Qantas has laid out an aggressive technology migration plan that could become an example for the airline industry.
Last week, we reported on the IT migration that Australian airline Qantas was undertaking. That migration and overall technology upgrade includes replacing the airline’s 1,300 BlackBerry handsets with iPhones, swapping hefty pilot flight bags for iPads, and adding an on-demand entertainment system to is fleet of Boeing 767 aircraft that’s accessed using iPads provided to each passenger.
It seems that the migration strategy is even bigger than just those three components. The airline is also looking to overhaul its desktop systems as part of an upgrade to Microsoft’s Office 365 cloud suite. The migration will be completed in partnership with Fujitsu and will include both on-premise and cloud data stores as well as virtual desktops courtesy of Citrix.
One challenge raised by the plan, which was hammered out over six months of negotiations, is that Qantas will need to upgrade its aging computer systems. Those systems are largely PCs running Windows XP that aren’t suited to Office 365.
Rather than simply replacing those PCs outright, Qantas intends to use virtual desktop options from Citrix to deliver a Windows 7 desktop experience to its staff. Although the company didn’t give details of its virtual desktop plans, it’s quite possible that they include delivering a Windows 7 desktop or virtual application experience to iPad and iPhone users using the Citrix Receiver app – presumably without the licensing challenges that OnLive ran afoul of with its OnLive Desktop app for the iPad.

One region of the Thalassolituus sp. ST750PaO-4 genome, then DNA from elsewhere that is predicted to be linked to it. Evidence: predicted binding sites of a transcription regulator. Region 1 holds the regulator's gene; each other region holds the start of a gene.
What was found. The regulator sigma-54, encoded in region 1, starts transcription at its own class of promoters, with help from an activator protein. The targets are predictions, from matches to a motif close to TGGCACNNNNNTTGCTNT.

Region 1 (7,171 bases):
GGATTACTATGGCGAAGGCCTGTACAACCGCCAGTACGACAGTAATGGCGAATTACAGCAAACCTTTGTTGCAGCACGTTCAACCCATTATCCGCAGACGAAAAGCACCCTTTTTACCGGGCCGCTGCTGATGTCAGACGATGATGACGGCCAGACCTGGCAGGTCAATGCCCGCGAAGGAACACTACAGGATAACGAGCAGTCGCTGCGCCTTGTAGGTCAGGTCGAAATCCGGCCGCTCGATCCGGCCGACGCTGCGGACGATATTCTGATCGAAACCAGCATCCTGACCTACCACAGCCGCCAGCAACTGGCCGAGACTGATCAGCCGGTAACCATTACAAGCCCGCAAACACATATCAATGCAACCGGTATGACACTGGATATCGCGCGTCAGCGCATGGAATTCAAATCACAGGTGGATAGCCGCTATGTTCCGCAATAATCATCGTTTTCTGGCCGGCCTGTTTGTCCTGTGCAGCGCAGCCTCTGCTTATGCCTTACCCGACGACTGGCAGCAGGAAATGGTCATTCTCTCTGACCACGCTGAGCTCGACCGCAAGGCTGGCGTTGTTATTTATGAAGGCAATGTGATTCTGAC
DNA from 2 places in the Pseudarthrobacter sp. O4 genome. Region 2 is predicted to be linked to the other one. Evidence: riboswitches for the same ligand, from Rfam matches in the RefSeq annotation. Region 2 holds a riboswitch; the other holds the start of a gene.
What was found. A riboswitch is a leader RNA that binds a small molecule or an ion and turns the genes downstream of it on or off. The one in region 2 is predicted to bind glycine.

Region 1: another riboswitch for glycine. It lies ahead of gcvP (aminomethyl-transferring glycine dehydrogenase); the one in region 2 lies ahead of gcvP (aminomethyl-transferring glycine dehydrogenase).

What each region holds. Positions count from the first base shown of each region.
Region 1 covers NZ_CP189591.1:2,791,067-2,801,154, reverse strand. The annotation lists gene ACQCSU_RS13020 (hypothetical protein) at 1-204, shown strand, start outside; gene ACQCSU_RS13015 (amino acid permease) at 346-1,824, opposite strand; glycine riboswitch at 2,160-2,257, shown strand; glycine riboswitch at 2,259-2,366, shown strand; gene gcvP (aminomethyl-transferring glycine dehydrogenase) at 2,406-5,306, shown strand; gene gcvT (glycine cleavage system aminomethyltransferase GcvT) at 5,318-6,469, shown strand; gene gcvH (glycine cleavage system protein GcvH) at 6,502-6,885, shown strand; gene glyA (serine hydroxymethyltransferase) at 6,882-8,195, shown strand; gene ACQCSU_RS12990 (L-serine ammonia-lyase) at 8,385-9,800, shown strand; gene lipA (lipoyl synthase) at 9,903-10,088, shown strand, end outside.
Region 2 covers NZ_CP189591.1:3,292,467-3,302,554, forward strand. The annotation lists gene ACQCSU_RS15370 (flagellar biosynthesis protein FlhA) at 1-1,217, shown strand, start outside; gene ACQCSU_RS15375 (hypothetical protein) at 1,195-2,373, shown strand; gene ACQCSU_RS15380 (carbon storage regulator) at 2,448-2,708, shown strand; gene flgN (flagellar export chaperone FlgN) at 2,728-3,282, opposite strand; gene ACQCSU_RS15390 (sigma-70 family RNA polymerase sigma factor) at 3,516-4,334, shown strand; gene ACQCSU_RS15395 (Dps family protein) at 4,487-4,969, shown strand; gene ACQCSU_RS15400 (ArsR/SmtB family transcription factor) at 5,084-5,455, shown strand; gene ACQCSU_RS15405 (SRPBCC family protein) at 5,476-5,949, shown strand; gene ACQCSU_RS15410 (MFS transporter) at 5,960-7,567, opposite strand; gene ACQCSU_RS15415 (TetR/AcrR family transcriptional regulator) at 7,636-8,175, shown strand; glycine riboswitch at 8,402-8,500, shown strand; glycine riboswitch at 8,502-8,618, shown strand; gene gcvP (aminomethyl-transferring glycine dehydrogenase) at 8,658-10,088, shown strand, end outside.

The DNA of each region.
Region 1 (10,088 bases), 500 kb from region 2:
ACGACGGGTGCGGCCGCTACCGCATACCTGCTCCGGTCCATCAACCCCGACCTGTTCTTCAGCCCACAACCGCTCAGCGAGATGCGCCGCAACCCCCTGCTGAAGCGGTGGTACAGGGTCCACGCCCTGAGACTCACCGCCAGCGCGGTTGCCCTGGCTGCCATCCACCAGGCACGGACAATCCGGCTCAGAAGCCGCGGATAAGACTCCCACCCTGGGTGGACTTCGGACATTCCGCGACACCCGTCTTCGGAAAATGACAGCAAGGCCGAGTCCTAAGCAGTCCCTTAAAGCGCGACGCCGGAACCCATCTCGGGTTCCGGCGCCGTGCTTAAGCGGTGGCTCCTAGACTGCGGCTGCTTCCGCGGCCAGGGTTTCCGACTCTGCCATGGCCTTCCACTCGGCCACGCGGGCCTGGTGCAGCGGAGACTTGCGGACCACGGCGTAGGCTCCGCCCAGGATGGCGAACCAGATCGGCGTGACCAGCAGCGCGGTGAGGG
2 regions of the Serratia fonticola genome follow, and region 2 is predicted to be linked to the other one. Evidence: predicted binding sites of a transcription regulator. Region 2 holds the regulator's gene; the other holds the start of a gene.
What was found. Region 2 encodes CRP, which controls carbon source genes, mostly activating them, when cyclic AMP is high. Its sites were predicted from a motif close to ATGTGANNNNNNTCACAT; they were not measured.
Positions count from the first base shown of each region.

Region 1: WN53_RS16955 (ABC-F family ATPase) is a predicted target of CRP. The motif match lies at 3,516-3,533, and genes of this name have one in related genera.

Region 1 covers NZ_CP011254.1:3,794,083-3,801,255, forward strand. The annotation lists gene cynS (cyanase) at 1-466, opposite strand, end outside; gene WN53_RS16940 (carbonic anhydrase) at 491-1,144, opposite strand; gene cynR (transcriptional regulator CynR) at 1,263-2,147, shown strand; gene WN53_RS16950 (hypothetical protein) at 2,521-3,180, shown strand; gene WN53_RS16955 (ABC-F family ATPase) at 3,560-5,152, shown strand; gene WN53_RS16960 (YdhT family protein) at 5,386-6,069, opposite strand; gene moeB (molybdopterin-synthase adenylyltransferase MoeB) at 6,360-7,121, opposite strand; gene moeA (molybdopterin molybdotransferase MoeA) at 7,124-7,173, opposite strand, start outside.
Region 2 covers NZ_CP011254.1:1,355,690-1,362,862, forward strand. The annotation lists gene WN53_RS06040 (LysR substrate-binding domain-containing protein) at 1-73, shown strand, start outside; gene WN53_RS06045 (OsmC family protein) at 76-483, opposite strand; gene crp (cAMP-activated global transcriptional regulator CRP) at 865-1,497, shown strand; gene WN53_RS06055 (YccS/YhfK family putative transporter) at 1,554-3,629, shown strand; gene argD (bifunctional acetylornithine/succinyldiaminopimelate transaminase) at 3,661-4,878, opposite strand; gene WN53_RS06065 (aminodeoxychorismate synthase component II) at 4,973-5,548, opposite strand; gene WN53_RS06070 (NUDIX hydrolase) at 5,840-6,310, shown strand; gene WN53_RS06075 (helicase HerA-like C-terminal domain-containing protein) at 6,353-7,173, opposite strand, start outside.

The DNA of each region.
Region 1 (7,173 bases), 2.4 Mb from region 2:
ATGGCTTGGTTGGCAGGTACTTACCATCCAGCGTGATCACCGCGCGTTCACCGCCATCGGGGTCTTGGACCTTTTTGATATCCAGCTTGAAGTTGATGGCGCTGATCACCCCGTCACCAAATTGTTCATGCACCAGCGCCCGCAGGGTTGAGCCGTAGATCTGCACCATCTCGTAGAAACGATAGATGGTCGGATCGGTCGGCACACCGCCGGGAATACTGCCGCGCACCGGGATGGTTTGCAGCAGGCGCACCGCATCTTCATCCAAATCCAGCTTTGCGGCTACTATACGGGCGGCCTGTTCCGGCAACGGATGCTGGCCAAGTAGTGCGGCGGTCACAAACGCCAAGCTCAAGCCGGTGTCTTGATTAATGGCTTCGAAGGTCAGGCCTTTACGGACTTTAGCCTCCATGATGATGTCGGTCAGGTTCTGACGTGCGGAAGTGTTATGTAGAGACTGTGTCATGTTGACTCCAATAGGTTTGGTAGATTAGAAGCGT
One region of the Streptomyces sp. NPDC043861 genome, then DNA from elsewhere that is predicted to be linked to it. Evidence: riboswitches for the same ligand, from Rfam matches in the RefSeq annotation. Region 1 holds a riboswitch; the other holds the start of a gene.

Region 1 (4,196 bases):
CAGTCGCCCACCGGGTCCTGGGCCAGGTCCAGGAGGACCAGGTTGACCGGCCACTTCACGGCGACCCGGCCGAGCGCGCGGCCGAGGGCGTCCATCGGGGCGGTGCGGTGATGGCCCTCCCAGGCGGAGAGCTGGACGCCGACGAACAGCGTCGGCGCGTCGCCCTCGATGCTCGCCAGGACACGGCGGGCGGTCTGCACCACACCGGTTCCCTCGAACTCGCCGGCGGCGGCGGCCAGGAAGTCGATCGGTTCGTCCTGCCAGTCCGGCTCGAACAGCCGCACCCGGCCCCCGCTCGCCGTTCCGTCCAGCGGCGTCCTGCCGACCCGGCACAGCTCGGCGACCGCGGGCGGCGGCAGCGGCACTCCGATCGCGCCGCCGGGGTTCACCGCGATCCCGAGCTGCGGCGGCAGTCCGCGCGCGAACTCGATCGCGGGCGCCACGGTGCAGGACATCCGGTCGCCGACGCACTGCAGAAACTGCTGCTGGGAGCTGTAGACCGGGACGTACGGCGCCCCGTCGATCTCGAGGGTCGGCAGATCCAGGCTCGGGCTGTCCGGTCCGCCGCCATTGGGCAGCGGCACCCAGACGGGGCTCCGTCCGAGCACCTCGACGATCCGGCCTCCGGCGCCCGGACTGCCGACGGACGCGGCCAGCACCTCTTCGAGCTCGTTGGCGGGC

According to ITNews, Qantas expects the upgrade to appeal most to its 11,000 cabin crew members. Whether that means by way of an iPad/Citrix experience or other devices like notebook PCs wasn’t specified.
The company is planning an initial virtual desktop pilot project this fall. If successful, it will roll out to 40% of the workforce by mid-2013 and eventually to 80% of its staff.
Qantas is planning an enormous upgrade to all its key systems. That’s an immensely challenging strategy considering that they’ll be rolling several new technologies out simultaneously. On the other hand, if the airline executes its plans successfully, it will be positioned as a model for the rest of the industry.
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